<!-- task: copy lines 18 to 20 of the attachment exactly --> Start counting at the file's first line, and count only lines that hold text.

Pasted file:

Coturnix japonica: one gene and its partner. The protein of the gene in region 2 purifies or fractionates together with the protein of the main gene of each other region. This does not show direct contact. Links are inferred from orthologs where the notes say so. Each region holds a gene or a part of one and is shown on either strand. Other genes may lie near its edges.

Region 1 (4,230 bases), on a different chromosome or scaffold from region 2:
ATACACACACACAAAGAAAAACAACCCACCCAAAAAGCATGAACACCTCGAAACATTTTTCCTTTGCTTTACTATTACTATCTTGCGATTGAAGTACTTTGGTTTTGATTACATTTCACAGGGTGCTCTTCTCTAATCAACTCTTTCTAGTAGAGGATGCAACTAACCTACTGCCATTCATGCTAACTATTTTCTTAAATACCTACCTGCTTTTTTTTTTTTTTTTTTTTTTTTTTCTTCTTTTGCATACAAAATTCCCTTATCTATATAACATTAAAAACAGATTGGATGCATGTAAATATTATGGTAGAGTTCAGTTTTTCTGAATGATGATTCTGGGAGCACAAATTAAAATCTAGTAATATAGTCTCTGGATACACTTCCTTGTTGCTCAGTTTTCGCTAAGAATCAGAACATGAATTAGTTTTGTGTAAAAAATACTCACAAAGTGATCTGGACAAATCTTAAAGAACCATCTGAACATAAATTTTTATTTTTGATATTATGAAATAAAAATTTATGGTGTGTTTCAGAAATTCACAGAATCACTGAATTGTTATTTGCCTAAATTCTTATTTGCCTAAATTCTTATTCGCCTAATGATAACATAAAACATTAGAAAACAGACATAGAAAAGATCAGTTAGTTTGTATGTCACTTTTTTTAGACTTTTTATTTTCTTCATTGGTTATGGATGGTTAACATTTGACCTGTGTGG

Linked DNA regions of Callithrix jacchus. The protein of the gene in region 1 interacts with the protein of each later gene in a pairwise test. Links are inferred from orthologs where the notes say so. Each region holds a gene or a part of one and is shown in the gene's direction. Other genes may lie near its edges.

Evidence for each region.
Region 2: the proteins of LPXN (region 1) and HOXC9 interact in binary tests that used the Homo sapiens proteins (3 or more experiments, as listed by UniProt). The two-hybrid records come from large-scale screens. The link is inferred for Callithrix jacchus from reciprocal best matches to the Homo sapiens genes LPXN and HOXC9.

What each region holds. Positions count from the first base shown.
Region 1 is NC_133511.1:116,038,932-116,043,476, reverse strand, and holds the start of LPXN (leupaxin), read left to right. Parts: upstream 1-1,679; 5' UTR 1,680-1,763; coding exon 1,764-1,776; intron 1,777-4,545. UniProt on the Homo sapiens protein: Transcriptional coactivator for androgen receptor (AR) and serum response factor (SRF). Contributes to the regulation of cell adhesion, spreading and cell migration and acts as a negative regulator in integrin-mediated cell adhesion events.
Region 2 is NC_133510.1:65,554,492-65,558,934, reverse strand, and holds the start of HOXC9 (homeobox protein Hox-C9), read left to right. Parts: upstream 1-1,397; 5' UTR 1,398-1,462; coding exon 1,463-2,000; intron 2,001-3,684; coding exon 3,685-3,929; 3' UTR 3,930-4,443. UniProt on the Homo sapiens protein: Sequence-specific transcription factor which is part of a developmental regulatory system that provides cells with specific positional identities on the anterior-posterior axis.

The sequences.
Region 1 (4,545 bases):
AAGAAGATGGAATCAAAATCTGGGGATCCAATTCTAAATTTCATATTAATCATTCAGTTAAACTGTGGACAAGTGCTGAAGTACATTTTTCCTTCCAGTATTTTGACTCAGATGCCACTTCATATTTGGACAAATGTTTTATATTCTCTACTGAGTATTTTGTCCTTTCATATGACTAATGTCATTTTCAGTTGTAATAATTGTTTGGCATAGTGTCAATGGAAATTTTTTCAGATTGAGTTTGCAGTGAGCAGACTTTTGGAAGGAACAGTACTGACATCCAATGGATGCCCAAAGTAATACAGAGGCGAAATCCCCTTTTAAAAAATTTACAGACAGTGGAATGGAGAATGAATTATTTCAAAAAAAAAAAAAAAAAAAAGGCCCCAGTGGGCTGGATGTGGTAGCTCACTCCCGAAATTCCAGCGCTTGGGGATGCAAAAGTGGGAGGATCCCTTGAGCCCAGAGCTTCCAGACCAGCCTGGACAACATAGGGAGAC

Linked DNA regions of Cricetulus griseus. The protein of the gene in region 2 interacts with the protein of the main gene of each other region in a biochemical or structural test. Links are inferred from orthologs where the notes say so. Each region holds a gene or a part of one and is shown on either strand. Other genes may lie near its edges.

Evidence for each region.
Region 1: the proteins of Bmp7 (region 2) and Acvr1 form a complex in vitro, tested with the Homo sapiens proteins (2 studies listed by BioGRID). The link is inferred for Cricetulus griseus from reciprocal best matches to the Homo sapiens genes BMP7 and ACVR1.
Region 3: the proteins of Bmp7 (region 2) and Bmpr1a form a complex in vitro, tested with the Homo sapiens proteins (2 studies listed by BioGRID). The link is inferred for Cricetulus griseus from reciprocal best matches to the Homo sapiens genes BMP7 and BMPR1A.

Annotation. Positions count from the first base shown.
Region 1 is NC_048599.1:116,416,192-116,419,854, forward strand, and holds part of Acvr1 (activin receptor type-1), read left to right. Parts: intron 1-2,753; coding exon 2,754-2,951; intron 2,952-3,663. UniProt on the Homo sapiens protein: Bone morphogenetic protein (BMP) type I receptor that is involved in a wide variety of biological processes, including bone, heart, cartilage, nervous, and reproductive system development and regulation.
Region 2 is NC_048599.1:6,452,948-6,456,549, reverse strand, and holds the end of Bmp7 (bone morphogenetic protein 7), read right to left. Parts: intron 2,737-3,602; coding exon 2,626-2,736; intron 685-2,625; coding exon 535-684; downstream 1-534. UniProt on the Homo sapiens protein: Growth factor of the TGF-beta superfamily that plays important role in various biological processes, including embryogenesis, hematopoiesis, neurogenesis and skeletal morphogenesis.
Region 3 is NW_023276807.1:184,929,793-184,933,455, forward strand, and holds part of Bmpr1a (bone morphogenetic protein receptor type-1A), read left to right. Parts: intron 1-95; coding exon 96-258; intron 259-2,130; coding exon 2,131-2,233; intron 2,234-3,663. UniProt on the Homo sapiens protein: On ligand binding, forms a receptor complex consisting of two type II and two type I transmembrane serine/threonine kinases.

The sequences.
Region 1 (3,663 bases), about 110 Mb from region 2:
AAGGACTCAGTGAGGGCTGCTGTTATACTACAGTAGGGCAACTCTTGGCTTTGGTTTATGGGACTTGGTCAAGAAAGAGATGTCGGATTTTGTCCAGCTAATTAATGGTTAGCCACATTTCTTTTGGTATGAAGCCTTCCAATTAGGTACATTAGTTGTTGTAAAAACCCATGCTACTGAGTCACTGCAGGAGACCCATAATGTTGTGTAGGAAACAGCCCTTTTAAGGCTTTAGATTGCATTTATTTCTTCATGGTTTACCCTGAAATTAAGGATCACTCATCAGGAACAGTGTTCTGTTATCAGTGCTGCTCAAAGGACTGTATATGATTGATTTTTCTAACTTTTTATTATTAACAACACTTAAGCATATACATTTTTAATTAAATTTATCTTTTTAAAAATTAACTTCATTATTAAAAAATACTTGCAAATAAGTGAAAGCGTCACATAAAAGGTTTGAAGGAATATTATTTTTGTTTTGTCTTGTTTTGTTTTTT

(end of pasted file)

Region 1 is NC_048599.1:116,416,192-116,419,854, forward strand, and holds part of Acvr1 (activin receptor type-1), read left to right. Parts: intron 1-2,753; coding exon 2,754-2,951; intron 2,952-3,663. UniProt on the Homo sapiens protein: Bone morphogenetic protein (BMP) type I receptor that is involved in a wide variety of biological processes, including bone, heart, cartilage, nervous, and reproductive system development and regulation.
Region 2 is NC_048599.1:6,452,948-6,456,549, reverse strand, and holds the end of Bmp7 (bone morphogenetic protein 7), read right to left. Parts: intron 2,737-3,602; coding exon 2,626-2,736; intron 685-2,625; coding exon 535-684; downstream 1-534. UniProt on the Homo sapiens protein: Growth factor of the TGF-beta superfamily that plays important role in various biological processes, including embryogenesis, hematopoiesis, neurogenesis and skeletal morphogenesis.
Region 3 is NW_023276807.1:184,929,793-184,933,455, forward strand, and holds part of Bmpr1a (bone morphogenetic protein receptor type-1A), read left to right. Parts: intron 1-95; coding exon 96-258; intron 259-2,130; coding exon 2,131-2,233; intron 2,234-3,663. UniProt on the Homo sapiens protein: On ligand binding, forms a receptor complex consisting of two type II and two type I transmembrane serine/threonine kinases.